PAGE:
project

jethro.codes

A look behind the mechanics of how this app utilises Markdown files to automatically update the homepage and other pages.

Next JSReactTailwind CSSVercel
27th Apr '22
 • 
43 min read

I wasn’t going to write an article about this app, because I thought it’d be a bit weird to write about an app within the app. Some kind of appception.

I imagine that’s what the people who make Git go through everyday.

However, in creating this app, I learned a lot that I didn't know before, so I think it’s worth going over and hopefully it can be useful.

Being an app consisting mostly of articles, it made sense to me that I’d write them in Markdown. And what I wanted, was to be able to add a Markdown file, and by simply adding this file and doing nothing else, I wanted the homepage to update, the section page (for example, the 'Projects' page or the 'Templates' page) to update, and even the sitemap to update.

I had a rough idea how I could achieve this, but then I found that Vercel had a template project that was better than my idea, and using that as my starting point, I was able to build the foundations of this app so it does exactly what I wanted.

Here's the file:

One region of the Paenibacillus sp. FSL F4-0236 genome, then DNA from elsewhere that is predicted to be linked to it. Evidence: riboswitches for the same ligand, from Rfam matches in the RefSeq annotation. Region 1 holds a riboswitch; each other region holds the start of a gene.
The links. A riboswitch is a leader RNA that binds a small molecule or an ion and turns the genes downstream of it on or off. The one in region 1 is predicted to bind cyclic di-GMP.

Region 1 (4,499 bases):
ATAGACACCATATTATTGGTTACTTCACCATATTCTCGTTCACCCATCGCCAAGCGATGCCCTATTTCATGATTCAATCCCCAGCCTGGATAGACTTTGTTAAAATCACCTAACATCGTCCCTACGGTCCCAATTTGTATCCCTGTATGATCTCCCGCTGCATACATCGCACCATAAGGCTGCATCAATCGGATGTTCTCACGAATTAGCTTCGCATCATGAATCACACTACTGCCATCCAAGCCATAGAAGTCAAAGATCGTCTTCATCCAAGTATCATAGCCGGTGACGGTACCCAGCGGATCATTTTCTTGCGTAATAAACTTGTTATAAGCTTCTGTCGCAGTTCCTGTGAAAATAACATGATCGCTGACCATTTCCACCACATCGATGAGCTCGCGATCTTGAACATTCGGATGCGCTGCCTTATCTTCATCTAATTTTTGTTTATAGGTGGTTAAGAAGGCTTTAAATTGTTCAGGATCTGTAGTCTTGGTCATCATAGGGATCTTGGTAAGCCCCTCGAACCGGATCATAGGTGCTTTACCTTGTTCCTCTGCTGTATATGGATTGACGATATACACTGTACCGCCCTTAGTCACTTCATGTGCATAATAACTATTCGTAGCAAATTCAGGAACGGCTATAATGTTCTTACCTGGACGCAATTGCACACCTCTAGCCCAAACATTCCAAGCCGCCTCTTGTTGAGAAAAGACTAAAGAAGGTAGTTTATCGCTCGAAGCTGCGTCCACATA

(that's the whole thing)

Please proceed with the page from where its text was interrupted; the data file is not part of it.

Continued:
I added this article as a Markdown file, and by doing nothing else, as if by magic it appears on the homepage, the projects page, and in the sitemap.

Background

My reasoning for creating this app was fairly simple.

At this point, jethrowilliams.com was already online, and that was my sort of... front page.

If I want to give someone a very quick overview of exactly what it is I do, and how they can contact me, then I can direct them to jethrowilliams.com. And for the majority of people, that’s going to be enough.

However, this front-page doesn’t allow me to go into any depth on the code I create because most people, especially non-technical people, just don’t care.

So I wanted a place, partly for my own benefit because I find it insightful to have to explain something in a manner that others can understand, where I can go into more depth on the code that I write.

As coincidence would have it, I already owned the domain jethro.codes because, on putting my name into the Namecheap app in a moment of boredom once, I stumbled across it, it was available, and it had a 90% discount.